The Origin of the Senses, Part 2

< Part 1

CC, original by Ali K

Part 2

Why 5?
But why are there 5 senses? Our senses are mechanisms for awareness to pick up a specific range of qualities. And actually, there is 7 senses but 2 of them are too subtle to express physical sense organs.

Our world is structured in a 1 into 3 into 7 process. There are 7 koshas or primary layers of creation. There are 7 chakras or primary energy centers in our physiology, each attuned to one of those layers. And there are 7 primary sensory channels, each attuned to specific qualities, including those layers and chakras.

Not that these things are all directly equivalent. They’re simply associated from the levels they function on.

But why 7? We can say the 3 of consciousness reflects through a fulcrum making 7 but this only describes the chakras. To understand the layers and senses, let’s explore the stages of inertia (tamas) and the way clear flow gains density and steps down into physicality.

First, we have the process of consciousness becoming self-aware. This is the 1 into 3. Alert flow becomes experiencer, process, and experienced.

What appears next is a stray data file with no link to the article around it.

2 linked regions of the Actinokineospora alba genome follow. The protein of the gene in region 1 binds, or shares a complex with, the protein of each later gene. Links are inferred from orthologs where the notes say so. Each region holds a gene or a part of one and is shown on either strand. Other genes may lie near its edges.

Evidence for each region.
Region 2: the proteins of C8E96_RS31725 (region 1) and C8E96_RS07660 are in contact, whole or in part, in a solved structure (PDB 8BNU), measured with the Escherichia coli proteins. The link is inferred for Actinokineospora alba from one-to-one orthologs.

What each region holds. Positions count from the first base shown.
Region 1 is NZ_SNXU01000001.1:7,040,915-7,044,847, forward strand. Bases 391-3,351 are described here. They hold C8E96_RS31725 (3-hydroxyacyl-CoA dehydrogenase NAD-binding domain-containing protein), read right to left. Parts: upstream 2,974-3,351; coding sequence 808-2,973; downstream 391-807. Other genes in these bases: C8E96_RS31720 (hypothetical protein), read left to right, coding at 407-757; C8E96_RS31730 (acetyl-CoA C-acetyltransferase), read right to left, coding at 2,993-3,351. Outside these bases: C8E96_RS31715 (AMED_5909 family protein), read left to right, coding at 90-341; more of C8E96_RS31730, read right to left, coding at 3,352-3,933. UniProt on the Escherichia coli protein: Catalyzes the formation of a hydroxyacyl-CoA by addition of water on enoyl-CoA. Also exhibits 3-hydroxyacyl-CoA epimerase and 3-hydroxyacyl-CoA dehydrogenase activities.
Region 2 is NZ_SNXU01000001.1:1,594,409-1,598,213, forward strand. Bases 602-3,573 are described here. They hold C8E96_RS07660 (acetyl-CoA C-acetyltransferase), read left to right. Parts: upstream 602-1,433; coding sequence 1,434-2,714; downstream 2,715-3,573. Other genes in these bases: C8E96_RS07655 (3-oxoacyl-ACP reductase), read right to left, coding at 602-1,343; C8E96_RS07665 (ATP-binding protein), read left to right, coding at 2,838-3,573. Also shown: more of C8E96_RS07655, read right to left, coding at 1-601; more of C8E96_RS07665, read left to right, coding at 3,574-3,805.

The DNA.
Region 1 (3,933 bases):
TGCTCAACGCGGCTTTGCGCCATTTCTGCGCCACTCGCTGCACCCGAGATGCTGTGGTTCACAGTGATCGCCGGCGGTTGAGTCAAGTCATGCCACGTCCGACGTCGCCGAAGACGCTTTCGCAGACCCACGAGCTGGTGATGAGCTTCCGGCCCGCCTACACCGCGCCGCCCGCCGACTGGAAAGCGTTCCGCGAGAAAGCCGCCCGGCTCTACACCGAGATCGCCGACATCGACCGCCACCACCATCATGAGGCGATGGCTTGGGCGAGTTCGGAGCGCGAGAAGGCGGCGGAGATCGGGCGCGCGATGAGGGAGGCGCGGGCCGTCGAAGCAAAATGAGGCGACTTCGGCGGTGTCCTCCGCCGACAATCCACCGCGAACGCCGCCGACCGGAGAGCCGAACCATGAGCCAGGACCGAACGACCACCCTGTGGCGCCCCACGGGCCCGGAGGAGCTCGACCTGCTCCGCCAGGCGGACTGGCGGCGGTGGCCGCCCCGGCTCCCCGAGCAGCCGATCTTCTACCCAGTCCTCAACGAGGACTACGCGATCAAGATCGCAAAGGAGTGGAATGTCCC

That takes place globally and at every point within itself. We can say awareness aware of itself collapses to a focal point of attention at every point to know itself completely. Or we can say the Shakti’s enter the global field of self-aware consciousness, enlivening points of perspective with specific qualities. We are one of those points.

As the attention from that point moves, the intellect discriminates increments and we experience time.

That point, the experiencer, experiences itself in relationship to other points, objects it experiences. This takes place in the space of awareness and that subtle space becomes conscious. When the attention is placed on itself, liveliness is expressed as vibration and space becomes a quality or element. Some have called this ether, the very beginning of substance.

Because increments of experience are happening in that space of awareness, we experience time as happening in space. But notice time comes from the process experience whereas space comes from the experiencer distinguishing itself from the objects of experience. Both are intimate to experiencing which inherently means sensing. Again, sensing the qualities of other points around us.

We can also note that consciousness is functioning in layers, leading to time and space being nested, layered like Russian dolls, infinities within infinities right down to local objects.